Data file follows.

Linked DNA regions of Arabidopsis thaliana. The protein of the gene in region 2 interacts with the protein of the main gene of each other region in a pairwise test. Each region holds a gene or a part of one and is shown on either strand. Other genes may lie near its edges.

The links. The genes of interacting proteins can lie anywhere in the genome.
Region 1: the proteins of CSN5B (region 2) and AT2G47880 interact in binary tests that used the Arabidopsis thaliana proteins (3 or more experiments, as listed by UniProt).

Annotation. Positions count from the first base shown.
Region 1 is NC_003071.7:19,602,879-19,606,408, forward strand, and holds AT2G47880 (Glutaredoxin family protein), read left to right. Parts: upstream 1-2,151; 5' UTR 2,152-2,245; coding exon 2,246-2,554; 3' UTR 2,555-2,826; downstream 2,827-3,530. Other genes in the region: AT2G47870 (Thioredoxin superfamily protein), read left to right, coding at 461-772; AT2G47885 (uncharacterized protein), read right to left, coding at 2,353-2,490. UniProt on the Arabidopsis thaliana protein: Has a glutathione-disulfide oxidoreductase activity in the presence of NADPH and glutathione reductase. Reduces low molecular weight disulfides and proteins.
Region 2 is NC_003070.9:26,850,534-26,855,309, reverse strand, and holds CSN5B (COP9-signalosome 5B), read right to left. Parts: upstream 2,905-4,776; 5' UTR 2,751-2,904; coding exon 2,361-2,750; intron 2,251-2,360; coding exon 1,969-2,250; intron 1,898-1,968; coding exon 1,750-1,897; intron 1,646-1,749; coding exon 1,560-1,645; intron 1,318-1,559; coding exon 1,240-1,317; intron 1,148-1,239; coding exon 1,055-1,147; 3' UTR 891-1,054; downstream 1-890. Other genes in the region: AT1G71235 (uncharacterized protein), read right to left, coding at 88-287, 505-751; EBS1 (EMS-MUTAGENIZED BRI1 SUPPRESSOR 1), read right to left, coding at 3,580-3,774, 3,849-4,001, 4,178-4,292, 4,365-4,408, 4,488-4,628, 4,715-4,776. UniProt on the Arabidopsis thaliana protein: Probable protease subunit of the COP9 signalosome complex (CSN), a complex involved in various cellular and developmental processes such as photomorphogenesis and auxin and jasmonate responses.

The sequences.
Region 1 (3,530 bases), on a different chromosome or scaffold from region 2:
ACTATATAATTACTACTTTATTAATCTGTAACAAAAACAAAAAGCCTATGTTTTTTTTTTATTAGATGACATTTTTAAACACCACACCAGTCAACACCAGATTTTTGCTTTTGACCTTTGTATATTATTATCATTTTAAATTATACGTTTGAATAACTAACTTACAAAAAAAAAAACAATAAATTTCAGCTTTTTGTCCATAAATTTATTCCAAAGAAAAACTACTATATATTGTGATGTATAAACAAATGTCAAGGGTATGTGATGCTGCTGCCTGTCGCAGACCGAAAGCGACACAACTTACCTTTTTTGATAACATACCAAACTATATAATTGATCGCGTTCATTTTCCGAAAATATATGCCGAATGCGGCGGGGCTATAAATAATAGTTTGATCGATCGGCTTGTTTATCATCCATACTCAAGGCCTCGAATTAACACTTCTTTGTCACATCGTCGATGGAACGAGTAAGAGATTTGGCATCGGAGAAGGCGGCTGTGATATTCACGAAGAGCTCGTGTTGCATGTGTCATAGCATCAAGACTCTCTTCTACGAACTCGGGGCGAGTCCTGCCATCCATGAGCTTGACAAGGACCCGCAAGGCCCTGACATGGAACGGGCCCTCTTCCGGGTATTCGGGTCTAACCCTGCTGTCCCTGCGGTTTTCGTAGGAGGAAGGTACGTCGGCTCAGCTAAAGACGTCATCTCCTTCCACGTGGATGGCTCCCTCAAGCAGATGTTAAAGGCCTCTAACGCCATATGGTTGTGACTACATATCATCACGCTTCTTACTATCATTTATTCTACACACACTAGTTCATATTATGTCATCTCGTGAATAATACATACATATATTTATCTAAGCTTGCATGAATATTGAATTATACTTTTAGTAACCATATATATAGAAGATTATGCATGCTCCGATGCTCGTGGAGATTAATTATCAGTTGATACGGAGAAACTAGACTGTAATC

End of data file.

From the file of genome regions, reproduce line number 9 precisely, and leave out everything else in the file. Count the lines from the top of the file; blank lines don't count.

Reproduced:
ACTATATAATTACTACTTTATTAATCTGTAACAAAAACAAAAAGCCTATGTTTTTTTTTTATTAGATGACATTTTTAAACACCACACCAGTCAACACCAGATTTTTGCTTTTGACCTTTGTATATTATTATCATTTTAAATTATACGTTTGAATAACTAACTTACAAAAAAAAAAACAATAAATTTCAGCTTTTTGTCCATAAATTTATTCCAAAGAAAAACTACTATATATTGTGATGTATAAACAAATGTCAAGGGTATGTGATGCTGCTGCCTGTCGCAGACCGAAAGCGACACAACTTACCTTTTTTGATAACATACCAAACTATATAATTGATCGCGTTCATTTTCCGAAAATATATGCCGAATGCGGCGGGGCTATAAATAATAGTTTGATCGATCGGCTTGTTTATCATCCATACTCAAGGCCTCGAATTAACACTTCTTTGTCACATCGTCGATGGAACGAGTAAGAGATTTGGCATCGGAGAAGGCGGCTGTGATATTCACGAAGAGCTCGTGTTGCATGTGTCATAGCATCAAGACTCTCTTCTACGAACTCGGGGCGAGTCCTGCCATCCATGAGCTTGACAAGGACCCGCAAGGCCCTGACATGGAACGGGCCCTCTTCCGGGTATTCGGGTCTAACCCTGCTGTCCCTGCGGTTTTCGTAGGAGGAAGGTACGTCGGCTCAGCTAAAGACGTCATCTCCTTCCACGTGGATGGCTCCCTCAAGCAGATGTTAAAGGCCTCTAACGCCATATGGTTGTGACTACATATCATCACGCTTCTTACTATCATTTATTCTACACACACTAGTTCATATTATGTCATCTCGTGAATAATACATACATATATTTATCTAAGCTTGCATGAATATTGAATTATACTTTTAGTAACCATATATATAGAAGATTATGCATGCTCCGATGCTCGTGGAGATTAATTATCAGTTGATACGGAGAAACTAGACTGTAATC